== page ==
HR Tech Festival Asia Online 2020: Navigating the future of work and HR

How organisations can successfully navigate a new era of HR and the workplace was one of the most keenly discussed topics on Day 1.
By: | September 30, 2020

The future of work is here, declared Josephine Teo, Minister, Ministry of Manpower and Second Minister, Ministry of Home Affairs, Singapore.

Kicking off HR Tech Festival Asia Online 2020 with her keynote address, Teo said, “Prior to COVID-19, the world of work was already transforming due to technological advances and shifts in global supply chains. Our priority was to equip our workforce with the agility to adapt to these changes, through skills mastery and lifelong learning.

“In many ways, the pandemic has accelerated this transformation and reinforced the need for countries to develop their workforce and adapt faster to these changes.”

While highlighting that Singapore, like many countries, has not been spared from the effects of COVID-19, Teo is quick to point out that in managing the crisis, opportunities arise to prepare an eventual economic recovery and for the future of work.

In shaping the future of work, cooperation among multiple stakeholders will be crucial, as she explained, “COVID-19 has been a forceful reminder of the urgent need for governments, businesses and workers to come together to prepare for the future of work.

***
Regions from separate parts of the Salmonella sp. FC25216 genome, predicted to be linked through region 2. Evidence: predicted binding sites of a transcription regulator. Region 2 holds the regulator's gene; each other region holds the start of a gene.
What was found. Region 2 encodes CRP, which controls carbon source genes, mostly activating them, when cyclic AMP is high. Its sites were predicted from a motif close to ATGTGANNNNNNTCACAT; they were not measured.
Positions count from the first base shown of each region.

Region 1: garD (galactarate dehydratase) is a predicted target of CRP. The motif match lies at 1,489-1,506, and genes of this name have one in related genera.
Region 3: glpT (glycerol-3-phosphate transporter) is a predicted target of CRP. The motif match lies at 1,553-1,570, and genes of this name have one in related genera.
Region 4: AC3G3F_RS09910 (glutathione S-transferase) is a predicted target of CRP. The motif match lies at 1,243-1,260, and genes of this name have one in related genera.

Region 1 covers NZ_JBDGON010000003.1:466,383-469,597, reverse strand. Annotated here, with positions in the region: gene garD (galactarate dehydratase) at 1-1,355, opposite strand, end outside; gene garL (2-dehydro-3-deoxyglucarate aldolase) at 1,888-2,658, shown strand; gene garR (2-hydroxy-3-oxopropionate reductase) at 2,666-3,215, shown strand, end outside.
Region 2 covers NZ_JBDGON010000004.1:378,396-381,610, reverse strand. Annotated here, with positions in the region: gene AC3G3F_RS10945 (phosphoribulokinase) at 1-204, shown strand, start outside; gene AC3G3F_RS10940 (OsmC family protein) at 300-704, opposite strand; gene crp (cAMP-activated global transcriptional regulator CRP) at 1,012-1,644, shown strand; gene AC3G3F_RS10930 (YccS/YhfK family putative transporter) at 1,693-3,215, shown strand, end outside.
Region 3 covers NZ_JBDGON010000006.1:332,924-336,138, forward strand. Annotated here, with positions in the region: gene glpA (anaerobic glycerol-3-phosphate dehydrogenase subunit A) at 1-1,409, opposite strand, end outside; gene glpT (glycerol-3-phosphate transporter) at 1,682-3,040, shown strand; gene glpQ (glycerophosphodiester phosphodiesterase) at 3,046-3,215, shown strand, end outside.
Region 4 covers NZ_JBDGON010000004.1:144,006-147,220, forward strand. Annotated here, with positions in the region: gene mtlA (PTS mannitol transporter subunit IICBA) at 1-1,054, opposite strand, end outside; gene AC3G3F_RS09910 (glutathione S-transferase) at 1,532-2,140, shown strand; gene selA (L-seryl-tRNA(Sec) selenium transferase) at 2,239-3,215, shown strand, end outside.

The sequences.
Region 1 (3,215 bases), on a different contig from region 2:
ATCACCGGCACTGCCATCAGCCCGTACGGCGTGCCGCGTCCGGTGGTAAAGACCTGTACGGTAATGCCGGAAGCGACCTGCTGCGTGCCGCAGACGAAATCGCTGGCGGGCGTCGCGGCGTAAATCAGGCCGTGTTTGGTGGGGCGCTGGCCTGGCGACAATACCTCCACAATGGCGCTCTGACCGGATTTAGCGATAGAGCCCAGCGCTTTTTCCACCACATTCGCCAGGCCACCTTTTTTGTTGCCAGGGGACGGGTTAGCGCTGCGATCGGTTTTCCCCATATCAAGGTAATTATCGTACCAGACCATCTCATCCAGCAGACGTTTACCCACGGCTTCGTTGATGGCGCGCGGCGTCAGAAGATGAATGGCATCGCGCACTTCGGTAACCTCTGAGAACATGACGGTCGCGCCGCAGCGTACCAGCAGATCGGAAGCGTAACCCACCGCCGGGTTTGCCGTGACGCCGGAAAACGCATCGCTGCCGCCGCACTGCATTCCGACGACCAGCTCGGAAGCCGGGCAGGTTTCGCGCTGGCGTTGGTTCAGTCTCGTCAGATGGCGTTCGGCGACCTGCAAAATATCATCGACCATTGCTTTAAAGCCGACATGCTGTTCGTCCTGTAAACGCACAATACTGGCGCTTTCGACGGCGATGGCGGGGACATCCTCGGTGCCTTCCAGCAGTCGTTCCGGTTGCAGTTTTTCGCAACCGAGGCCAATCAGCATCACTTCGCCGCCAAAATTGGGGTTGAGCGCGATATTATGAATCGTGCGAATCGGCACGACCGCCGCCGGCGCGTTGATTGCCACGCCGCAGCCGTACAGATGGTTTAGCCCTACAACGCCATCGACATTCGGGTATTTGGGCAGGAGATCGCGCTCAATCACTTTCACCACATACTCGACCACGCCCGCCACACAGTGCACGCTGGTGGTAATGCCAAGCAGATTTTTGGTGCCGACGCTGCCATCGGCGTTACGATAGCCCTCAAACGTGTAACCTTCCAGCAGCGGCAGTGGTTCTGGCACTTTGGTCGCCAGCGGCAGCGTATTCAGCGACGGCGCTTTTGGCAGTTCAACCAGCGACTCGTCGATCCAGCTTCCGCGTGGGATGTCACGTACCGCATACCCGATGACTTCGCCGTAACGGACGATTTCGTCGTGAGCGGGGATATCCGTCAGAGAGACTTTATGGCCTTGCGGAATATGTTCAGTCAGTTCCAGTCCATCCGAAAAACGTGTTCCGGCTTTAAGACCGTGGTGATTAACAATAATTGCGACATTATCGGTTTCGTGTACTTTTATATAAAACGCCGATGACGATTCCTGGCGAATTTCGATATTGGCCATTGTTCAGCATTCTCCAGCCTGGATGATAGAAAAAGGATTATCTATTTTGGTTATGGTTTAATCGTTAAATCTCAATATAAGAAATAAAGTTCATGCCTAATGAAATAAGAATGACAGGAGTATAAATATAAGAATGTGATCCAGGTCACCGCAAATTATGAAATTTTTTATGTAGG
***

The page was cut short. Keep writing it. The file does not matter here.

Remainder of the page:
“Many shifts arising from the future of work have accelerated, and their impact sharpened. Each of us has a part to play in embracing the opportunities and challenges that lie ahead, and in navigating the new era of HR and the workplace.”

In deciding how to create value in the future, HR and business leaders need to recognise that an organisation that succeeds in the marketplace is most important for employees, suggested Dave Ulrich, Professor at the University of Michigan and Partner of RBL Group.

In his keynote presentation, Ulrich highlighted that while there should be no doubt that talent matters, it is the organisation that matters more. “The organisation has four times the impact of the individual in creating business success,” he explained. “Bring the right people in and make sure they are made of the right ingredients.

“For existing talent, make sure you move them through the organisation, help them learn and create career mobility. Remove employees who don’t perform well and retain the right people.”

Organisations also need to ask themselves these questions: How do they keep employees engaged to give their best efforts, how do they help employees find meaning at work, and how do they help employees find meaning at work?

HR should also concentrate on two key agendas, according to Ulrich. “Design the right HR organisation focused on outcomes and transform the HR organisation to meet the needs of those whom we serve. Build a value department that shapes the value outside in and build a sustainable organisation capability by creating an organisational system that is successful.”